For most of you, it might be a case of just plug the sounder in and go.
Don’t get me wrong, the factory settings will get you out of trouble most days but to refine what you are looking at just might make that difference of spotting good fish and catching them rather than driving around in a continued search for them.
Today I am going to try my best to explain how the sonar works, adjusting the sensitivity and chart speed and why. I will be doing this on the Humminbird but you will pretty much have these options on any sounder that you have.
Firstly, you need to understand what you are reading on the screen, it doesn’t matter whether it is in the switchfire view, down imaging or side imaging.
Your transducer sends out sonar sound waves, when they hit an object it is reflected back as a shadow of this object as it can’t penetrate through. It is like a flashlight. If you point it at an object it creates a shadow on the wall, as the light can’t penetrate.
Your sensitivity is an adjustment of the dark and light colours. The idea is to adjust them to get a good contrast. A general rule would be if fishing hard bottoms such as rock etc; you would reduce the sensitivity to separate the brightness otherwise any showing of fish may just look like the same as the bottom – you need to get that contrast. In sandy bottoms, weed beds or in- between trees you might try a little higher sensitivity to show up the fish between the trees or weed beds etc; Generally speaking they will be shown as bright white lights when using the down imaging or side imaging. I will also change the sensitivity in varying water depths also. Just don’t get stuck in your ways, have a go and experiment; you will be amazed at what you might find. You can also freeze your screen by selecting the right arrow and then change the sensitivity. Sensitivity can be found in your sonar menu.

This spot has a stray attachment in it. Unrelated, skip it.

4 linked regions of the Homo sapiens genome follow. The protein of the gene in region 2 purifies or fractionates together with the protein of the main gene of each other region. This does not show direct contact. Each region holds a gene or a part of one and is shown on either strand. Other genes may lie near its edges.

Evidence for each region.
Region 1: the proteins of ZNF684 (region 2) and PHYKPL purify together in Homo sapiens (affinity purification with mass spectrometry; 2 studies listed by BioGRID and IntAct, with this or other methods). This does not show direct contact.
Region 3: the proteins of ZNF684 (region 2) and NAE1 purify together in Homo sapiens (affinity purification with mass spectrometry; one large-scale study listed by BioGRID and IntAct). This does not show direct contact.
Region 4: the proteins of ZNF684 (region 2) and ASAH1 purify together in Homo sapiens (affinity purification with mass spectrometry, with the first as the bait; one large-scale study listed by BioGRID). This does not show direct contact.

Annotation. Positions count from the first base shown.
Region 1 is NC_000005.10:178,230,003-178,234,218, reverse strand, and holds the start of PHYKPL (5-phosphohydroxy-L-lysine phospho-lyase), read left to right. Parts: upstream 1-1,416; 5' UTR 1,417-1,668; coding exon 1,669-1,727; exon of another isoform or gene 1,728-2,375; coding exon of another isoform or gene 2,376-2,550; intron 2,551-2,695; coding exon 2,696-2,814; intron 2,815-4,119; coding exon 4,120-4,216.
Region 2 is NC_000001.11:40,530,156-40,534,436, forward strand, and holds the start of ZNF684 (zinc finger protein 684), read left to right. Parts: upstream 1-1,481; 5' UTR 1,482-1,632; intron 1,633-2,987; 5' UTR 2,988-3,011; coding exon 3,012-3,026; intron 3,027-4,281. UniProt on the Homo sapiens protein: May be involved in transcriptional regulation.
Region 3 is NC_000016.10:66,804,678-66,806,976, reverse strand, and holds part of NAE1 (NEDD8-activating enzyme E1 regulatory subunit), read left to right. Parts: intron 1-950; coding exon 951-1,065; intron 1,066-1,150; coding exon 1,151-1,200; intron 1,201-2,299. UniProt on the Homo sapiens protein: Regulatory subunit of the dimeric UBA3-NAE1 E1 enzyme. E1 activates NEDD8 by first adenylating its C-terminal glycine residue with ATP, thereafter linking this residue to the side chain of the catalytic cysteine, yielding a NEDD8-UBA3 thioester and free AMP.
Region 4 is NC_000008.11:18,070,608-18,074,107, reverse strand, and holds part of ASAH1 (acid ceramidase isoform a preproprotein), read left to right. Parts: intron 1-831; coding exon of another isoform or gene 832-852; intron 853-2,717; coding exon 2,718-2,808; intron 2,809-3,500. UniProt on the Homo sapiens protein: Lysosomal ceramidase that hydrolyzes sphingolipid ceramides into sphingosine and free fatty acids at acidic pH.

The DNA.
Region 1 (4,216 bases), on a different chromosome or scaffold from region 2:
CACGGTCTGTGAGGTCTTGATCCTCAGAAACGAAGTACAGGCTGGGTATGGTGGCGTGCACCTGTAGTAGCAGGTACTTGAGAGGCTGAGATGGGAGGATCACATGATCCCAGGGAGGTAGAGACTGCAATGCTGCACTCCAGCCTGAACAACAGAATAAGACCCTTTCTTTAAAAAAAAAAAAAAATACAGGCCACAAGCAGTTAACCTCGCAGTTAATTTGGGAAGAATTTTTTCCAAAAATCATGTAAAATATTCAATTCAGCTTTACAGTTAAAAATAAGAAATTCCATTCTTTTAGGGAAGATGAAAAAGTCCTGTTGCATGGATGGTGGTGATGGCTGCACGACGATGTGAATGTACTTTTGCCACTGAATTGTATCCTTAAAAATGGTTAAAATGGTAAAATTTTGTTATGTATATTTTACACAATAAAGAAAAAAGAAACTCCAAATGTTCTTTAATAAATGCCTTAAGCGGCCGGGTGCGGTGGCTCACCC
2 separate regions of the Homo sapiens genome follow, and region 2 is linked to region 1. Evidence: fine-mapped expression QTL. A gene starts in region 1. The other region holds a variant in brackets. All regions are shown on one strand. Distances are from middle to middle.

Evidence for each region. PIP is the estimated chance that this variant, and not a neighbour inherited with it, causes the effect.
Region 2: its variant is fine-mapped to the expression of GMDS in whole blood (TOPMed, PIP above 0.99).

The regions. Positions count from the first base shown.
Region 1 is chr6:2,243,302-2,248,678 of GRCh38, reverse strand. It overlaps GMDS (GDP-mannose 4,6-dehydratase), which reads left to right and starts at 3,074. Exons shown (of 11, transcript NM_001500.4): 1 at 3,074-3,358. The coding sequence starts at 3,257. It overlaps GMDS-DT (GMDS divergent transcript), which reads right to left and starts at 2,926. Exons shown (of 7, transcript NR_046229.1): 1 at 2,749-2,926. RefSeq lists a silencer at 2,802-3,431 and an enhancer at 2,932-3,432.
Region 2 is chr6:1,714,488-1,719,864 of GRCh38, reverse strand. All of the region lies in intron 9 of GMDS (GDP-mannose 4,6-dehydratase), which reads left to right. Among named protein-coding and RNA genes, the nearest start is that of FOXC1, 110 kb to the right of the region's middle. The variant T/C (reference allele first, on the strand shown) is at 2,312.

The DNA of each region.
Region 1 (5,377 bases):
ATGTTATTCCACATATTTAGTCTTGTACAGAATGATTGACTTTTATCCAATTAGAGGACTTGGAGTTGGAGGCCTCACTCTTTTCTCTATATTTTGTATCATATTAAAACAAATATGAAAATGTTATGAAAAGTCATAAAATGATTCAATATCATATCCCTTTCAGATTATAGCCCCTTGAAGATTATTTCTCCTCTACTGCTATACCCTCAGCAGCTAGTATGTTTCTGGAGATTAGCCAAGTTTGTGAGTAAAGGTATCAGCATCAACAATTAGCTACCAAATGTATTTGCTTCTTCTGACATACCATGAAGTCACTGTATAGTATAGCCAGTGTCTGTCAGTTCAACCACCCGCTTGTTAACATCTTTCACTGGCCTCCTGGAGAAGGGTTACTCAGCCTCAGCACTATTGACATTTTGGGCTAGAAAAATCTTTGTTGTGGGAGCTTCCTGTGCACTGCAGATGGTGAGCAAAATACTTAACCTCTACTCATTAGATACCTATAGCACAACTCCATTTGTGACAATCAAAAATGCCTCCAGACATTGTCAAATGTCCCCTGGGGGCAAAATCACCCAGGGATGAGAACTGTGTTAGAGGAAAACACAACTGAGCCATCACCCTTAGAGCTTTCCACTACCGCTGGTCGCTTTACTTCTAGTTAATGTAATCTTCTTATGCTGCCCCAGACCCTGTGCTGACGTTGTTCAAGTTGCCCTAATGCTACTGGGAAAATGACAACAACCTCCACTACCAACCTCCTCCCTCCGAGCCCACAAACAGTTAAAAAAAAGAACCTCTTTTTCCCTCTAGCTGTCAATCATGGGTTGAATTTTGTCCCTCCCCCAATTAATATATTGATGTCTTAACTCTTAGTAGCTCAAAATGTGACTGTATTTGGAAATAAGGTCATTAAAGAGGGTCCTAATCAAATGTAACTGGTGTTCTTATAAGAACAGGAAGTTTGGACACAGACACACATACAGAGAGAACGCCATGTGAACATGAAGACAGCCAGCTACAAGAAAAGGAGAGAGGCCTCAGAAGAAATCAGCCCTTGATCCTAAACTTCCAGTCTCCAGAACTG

If you are changing the above you will also need to alter your chart speed. Basically the lower the setting the higher in detail but the further the object will be behind the boat. A simple explanation of this is if you had a camera and were walking past an object you could take a fair amount of photo’s before walking past, if you were running you may only get a couple of shots in. When idling past areas a good setting would be on 2-3 but when travelling or going faster than idling speed a higher setting is good for the initial search and then slow it down for more detail.
I hope these couple of tips help you refine your sounder skills and catch you more fish. As sounders are our eyes of the sea.